martin swan

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Everything posted by martin swan

  1. With respect, I think this is a bit of a misunderstanding of how different materials are/were used in bow-making. The quality of the stick and the intended price point determine what mounts are used. Apart from a very brief period around 1830, when "maillechort" was invented, all later bows have used silver, gold, ivory, tortoiseshell, chased gold etc etc, to denote the quality of the bow, both in terms of wood choice and in terms of care of workmanship. As with everything in violin-making, the cost of the materials is pretty irrelevant to the sale price since you are primarily paying for time, effort and competence.
  2. I just love this guy's voice! This is a rather fantastical violin from the early 20th century built as a vague imitation of Gedler I suppose. The varnish is deliberately black to make the violin look old ... Judging from the sound sample I would say this is a pretty poor-sounding violin, and I think its commercial value is quite low. It's also huge (back length 36.4cm), so I would think relatively difficult to sell.
  3. That's an established fact. But Bazin is the principal name that comes to mind with French bows... and HR Pfretzschner for German bows.
  4. I'm not sure everyone agrees on this stuff - I think we once had about 5 pages of argument on "scoop" ... I was amazed at how many well thought out positions there were. leading to different practices
  5. It's interesting that more and more makers are experimenting with neck reinforcement, even truss rods in cellos. Generally a fingerboard of normal thickness will stabilize a neck, but if it's too thin or poor quality it can fail to do that job. Nowadays, minor elevation corrections are being done by taking off the fingerboard, bending the neck, taking a plane to it to flatten the new surface and then replacing the fingerboard. If this is going to become the norm, then all new violins should be made with a bit of a platform for the fingerboard.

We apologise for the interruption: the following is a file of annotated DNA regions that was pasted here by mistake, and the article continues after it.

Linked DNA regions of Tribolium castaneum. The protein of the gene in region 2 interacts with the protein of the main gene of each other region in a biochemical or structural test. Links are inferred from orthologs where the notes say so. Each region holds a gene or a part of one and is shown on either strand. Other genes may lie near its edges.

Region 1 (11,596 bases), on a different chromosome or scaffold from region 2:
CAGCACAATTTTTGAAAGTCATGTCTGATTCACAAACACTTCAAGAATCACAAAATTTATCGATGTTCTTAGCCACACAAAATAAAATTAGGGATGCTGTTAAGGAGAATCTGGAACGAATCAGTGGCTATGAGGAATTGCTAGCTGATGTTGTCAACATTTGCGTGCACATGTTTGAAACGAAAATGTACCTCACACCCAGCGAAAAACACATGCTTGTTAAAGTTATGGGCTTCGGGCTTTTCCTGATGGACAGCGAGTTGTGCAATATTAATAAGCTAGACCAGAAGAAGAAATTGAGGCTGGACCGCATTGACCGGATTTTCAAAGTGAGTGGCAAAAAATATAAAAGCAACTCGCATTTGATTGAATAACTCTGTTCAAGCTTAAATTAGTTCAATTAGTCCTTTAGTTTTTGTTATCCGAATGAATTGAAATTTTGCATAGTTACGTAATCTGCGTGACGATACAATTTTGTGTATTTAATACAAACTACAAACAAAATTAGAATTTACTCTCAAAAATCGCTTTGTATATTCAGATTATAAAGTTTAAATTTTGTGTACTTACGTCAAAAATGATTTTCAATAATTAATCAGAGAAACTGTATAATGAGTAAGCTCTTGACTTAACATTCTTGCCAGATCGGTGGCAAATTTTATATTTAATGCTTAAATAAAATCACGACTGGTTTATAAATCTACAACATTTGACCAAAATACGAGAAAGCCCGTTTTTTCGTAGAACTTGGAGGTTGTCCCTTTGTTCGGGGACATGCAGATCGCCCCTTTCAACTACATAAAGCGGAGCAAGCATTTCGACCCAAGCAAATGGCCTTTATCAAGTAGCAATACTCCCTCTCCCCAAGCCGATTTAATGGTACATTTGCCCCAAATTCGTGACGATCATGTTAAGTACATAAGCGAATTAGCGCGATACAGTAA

6. The rule of thumb that I was shown is to hold down the string against the board at the end nearest the bridge. The amount of relief/scoop should be the same as the thickness of the string ... ie. more on the G than on the E. Of course when you're actually creating the scoop you need to use a straight edge rather than a string! There's a lot of debate about whether the centre of the scoop should be halfway up the board or not - my observation is that if the scoop is centred about 2/5 of the way up the board you can get away with a bit less of it, which makes the board feel "racier" and easier for fast string crossing. I have always used a block plane to get the board straight, and then used a small cabinet scraper with a heavy burr to create the scoop. I find it more controllable and better for "targeting" the area of scoop.
  7. Warping upwards that makes the instrument unplayable with any ease above about 3rd position ... Warping downwards around the neck stop which causes buzzes and choked notes ...
  8. I think this is all reasonably well documented. The trade in tonewood was established, and we can see from dendro that the wood used in Cremonese instruments came from a very narrow source, essentially one valley, probably wholesaled through Venice merchants. I really don't think Stradivari was out in the Italian Alps all winter chopping up wood to keep himself warm ...
  9. I would bet a fair sum of money on an overtight post - I don't think it's a good thing to leave it this way indefinitely but it's not super-urgent either.
  10. As J-G's list shows, a vast number of bow-makers went through the Bazin workshop. But they made Bazin bows, I don't think you would find traits of any of these makers in the work ...